Exercise: How much is too much?

Kerry Senchyna is a provincially  registered kinesiologist. - The News/Files
Kerry Senchyna is a provincially registered kinesiologist.
— image credit: The News/Files

There is a recent trend in the fitness industry toward group workout programs and classes that are extremely challenging and also hard on the body.

The workouts themselves are very difficult and there are sometimes competitions that are involved that can produce injuries.

Recently, a young man who was competing in a weight lifting portion of a boot camp competition lost control of the heavy bar while holding it over his head; it fell on him and severed his spinal cord, making him paralyzed from the waist down.

There is a popular outdoor, military-style endurance competition that involves running through fields, mountainous slopes and mud, through electrical wires (designed to shock you), and into containers of freezing water, all to test how tough competitors are. These traumatic injuries, the seemingly extreme nature of the programs and the sometimes bizarre exercises involved prompts the question, from many observers: “How much is too much?”

As in any exercise program, there is inherent risk and reward. In order to improve your physical condition, you must do a little more than what your body is used to, and this is what stimulates your body to build up its fitness level. Sometimes you can do too much and cause an injury. What then are the rewards and risks of these extreme exercise programs?

The rewards of high intensity training are that, if you stay injury-free, you will generally bring your level of strength and fitness to a higher level than by most conventional programs. The capacity to burn fat and lose weight has been shown to be greater with high intensity exercise compared to moderate exercise for a given time commitment. That doesn’t mean that you can’t achieve weight loss or improve your fitness with moderate intensity exercise – people do it all the time.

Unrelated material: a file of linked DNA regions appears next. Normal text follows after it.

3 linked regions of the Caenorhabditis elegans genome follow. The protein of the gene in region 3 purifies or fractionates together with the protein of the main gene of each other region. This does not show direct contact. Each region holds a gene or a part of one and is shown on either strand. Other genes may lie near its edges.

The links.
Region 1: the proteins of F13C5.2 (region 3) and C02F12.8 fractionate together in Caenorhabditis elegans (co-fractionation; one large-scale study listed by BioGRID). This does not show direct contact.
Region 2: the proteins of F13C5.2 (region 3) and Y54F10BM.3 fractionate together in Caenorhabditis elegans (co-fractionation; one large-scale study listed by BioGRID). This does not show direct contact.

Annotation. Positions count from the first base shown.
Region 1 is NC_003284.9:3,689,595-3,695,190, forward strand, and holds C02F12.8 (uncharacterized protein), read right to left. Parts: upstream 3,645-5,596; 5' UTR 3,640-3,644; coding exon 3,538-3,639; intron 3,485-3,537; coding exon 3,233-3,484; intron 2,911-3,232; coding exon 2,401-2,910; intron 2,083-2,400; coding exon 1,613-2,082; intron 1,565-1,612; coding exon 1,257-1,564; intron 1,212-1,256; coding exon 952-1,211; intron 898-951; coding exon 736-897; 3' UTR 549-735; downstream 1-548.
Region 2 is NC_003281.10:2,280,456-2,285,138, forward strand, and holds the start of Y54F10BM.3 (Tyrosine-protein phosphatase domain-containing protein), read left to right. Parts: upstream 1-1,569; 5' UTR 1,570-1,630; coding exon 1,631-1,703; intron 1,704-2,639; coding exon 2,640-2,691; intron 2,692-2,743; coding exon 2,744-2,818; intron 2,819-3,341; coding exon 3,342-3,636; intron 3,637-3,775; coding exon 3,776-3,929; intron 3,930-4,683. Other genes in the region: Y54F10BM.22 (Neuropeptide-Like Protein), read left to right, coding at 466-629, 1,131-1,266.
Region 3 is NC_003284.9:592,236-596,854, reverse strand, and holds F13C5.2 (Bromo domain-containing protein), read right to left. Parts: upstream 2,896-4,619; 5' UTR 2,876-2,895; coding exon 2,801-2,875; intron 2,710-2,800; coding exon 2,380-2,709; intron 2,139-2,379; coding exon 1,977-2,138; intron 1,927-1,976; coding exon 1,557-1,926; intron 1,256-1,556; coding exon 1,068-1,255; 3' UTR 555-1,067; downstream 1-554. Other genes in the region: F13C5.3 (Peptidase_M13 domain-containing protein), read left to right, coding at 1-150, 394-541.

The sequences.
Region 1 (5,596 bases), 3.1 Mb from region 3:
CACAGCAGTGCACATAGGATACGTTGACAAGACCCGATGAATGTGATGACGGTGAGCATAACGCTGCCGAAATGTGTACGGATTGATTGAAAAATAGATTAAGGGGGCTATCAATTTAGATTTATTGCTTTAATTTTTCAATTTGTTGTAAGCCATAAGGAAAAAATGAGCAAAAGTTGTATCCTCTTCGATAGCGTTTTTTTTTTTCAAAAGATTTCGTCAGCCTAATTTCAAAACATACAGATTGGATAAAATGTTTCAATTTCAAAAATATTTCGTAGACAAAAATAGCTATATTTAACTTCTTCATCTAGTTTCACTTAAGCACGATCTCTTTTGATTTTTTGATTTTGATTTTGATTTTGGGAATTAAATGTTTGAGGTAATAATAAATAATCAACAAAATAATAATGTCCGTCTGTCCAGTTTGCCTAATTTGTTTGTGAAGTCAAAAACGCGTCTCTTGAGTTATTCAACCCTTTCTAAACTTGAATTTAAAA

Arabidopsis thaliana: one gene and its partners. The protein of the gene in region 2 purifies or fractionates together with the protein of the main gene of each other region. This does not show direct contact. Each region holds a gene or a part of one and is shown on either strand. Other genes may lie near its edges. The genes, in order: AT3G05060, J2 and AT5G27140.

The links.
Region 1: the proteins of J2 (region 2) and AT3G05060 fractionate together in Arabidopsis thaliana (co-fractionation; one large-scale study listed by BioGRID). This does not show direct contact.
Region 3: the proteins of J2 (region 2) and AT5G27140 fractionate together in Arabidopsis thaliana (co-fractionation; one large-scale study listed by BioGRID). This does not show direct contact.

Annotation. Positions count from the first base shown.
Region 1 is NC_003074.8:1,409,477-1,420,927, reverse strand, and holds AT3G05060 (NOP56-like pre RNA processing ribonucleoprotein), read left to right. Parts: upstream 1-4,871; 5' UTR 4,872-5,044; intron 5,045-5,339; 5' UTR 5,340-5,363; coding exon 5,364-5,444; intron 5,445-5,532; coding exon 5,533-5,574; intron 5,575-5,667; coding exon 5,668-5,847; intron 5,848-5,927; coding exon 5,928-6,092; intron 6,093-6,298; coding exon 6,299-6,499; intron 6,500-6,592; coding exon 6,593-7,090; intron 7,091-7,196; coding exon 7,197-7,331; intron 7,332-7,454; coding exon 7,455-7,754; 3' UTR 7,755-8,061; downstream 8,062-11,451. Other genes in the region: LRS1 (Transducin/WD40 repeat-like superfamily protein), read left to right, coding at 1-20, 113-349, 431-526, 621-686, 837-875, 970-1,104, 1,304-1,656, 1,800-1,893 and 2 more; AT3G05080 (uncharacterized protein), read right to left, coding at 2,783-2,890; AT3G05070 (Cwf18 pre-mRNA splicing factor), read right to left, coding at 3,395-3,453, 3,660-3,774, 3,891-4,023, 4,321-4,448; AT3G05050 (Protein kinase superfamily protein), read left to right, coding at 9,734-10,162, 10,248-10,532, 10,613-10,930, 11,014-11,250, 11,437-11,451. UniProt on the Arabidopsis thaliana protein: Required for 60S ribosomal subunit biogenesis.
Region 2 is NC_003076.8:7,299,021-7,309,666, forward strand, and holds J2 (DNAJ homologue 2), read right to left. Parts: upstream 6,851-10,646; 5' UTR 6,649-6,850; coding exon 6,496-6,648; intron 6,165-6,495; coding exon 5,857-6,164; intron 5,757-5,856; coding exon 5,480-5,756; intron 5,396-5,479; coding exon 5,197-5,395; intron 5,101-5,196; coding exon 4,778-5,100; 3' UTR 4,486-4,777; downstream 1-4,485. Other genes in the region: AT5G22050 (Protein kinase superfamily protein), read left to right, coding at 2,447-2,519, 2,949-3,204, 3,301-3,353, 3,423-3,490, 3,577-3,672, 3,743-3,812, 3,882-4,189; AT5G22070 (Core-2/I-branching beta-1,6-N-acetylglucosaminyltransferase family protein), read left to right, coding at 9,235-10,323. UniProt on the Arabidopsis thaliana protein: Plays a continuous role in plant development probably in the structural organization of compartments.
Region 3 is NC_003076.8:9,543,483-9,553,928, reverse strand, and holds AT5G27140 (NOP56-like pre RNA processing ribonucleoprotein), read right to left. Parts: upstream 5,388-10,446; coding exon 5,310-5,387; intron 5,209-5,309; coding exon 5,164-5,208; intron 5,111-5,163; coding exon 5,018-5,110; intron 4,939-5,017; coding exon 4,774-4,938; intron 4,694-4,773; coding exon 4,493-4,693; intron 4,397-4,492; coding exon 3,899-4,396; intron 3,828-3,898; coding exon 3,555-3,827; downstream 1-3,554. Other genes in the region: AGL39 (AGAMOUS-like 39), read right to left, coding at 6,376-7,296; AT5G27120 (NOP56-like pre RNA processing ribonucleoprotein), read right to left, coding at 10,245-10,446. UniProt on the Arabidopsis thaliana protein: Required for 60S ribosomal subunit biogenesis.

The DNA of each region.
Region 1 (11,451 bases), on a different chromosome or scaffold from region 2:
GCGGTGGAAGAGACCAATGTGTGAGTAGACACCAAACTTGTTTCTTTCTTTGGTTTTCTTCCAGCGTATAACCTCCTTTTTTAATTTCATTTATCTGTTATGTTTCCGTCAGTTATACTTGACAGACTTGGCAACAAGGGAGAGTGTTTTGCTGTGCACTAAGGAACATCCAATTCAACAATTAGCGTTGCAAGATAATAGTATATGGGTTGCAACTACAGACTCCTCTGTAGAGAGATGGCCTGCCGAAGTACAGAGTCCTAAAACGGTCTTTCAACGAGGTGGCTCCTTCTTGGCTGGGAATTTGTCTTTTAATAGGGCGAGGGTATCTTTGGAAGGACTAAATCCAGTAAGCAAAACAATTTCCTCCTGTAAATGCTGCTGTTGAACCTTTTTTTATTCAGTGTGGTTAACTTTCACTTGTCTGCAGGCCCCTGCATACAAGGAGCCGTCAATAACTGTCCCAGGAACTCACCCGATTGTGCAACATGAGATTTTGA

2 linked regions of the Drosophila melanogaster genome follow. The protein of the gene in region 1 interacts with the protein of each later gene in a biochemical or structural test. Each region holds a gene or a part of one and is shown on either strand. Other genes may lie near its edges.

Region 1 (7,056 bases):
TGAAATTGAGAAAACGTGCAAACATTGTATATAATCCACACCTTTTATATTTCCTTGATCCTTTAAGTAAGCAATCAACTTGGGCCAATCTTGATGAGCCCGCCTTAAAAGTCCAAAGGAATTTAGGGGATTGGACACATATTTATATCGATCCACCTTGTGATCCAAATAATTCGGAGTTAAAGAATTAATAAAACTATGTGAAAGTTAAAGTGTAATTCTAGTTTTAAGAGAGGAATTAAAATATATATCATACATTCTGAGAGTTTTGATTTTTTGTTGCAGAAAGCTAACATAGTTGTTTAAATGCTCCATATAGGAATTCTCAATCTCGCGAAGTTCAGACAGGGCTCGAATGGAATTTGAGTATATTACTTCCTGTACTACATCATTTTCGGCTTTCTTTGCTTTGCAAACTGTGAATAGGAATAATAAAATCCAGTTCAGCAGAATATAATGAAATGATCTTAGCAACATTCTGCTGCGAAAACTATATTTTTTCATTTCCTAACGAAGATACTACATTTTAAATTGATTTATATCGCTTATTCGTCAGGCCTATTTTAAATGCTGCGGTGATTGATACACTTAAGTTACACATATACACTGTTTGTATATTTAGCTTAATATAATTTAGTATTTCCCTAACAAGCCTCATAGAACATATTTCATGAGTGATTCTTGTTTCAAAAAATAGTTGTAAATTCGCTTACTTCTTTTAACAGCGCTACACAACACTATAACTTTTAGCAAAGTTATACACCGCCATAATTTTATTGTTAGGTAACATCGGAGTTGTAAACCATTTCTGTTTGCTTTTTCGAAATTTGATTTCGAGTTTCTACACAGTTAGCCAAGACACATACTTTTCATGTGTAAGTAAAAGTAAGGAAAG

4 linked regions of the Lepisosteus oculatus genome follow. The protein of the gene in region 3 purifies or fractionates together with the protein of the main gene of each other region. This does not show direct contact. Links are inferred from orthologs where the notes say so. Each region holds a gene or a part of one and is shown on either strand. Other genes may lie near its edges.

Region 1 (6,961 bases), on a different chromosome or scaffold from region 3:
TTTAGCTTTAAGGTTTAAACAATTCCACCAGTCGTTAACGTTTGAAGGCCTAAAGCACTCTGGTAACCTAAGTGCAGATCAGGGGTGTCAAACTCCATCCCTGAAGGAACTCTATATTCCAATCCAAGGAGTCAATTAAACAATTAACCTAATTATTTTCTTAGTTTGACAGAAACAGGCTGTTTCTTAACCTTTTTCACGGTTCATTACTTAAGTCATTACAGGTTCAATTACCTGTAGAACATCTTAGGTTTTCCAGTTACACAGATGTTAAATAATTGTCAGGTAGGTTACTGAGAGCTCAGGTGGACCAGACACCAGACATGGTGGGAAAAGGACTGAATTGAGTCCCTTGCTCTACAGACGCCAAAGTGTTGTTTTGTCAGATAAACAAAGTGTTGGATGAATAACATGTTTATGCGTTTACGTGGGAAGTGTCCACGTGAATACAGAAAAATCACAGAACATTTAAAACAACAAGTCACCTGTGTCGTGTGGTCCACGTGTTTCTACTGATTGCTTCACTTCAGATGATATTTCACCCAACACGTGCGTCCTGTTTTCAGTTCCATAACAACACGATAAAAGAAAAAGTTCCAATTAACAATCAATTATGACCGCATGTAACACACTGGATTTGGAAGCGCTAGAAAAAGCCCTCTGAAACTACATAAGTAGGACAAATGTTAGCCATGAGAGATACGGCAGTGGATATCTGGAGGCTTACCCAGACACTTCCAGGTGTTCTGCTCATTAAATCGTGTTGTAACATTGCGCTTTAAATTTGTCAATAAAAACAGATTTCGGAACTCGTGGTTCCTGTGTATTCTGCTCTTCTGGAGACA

Many extreme fitness programs use a ‘functional fitness’ philosophy’ that involves using your own body weight for resistance, or lifting or flipping over everyday objects like large truck tires. Functional training can be beneficial, but is not in and of itself, the single best way to train in every circumstance. Another reward is the thrill and confidence some people get when they push themselves in extreme conditions and environments.

The risks of such programs and competitions are that they are marketed to a wide population, regardless of fitness level. People who are less fit when they start are at higher risk for severe injury or for overuse injuries.

Some of these programs have insufficient rest periods between sets, which may readily lead to high levels of fatigue, elevated oxidative stress (the failure of the body to get rid of waste products that cause cell damage), and increased risk for muscle, tendon and joint damage and overuse injuries.

Training intensity is not specifically monitored for each individual, since in a competitive environment people are encouraged to keep up with the rest of the group.

Premature fatigue leads to impaired exercise technique and this is a very high risk factor for injury. Most of the safe, high-intensity interval programs have minimum rest periods built into the structure of the program that have been shown to be effective in laboratory testing.

And finally, there are obvious risks for people with pre-existing injuries or health conditions that would be adversely affected by high-intensity training.

The more one pushes to extremes, the greater the need for individualized monitoring, because the margin for error in overtraining is much less.

If you are involved in one of these programs or are looking into it, just be aware of the risks involved and ask yourself what your options are.

Kerry Senchyna is a provincially registered kinesiologist. He works at Westcoast Kinesiology.

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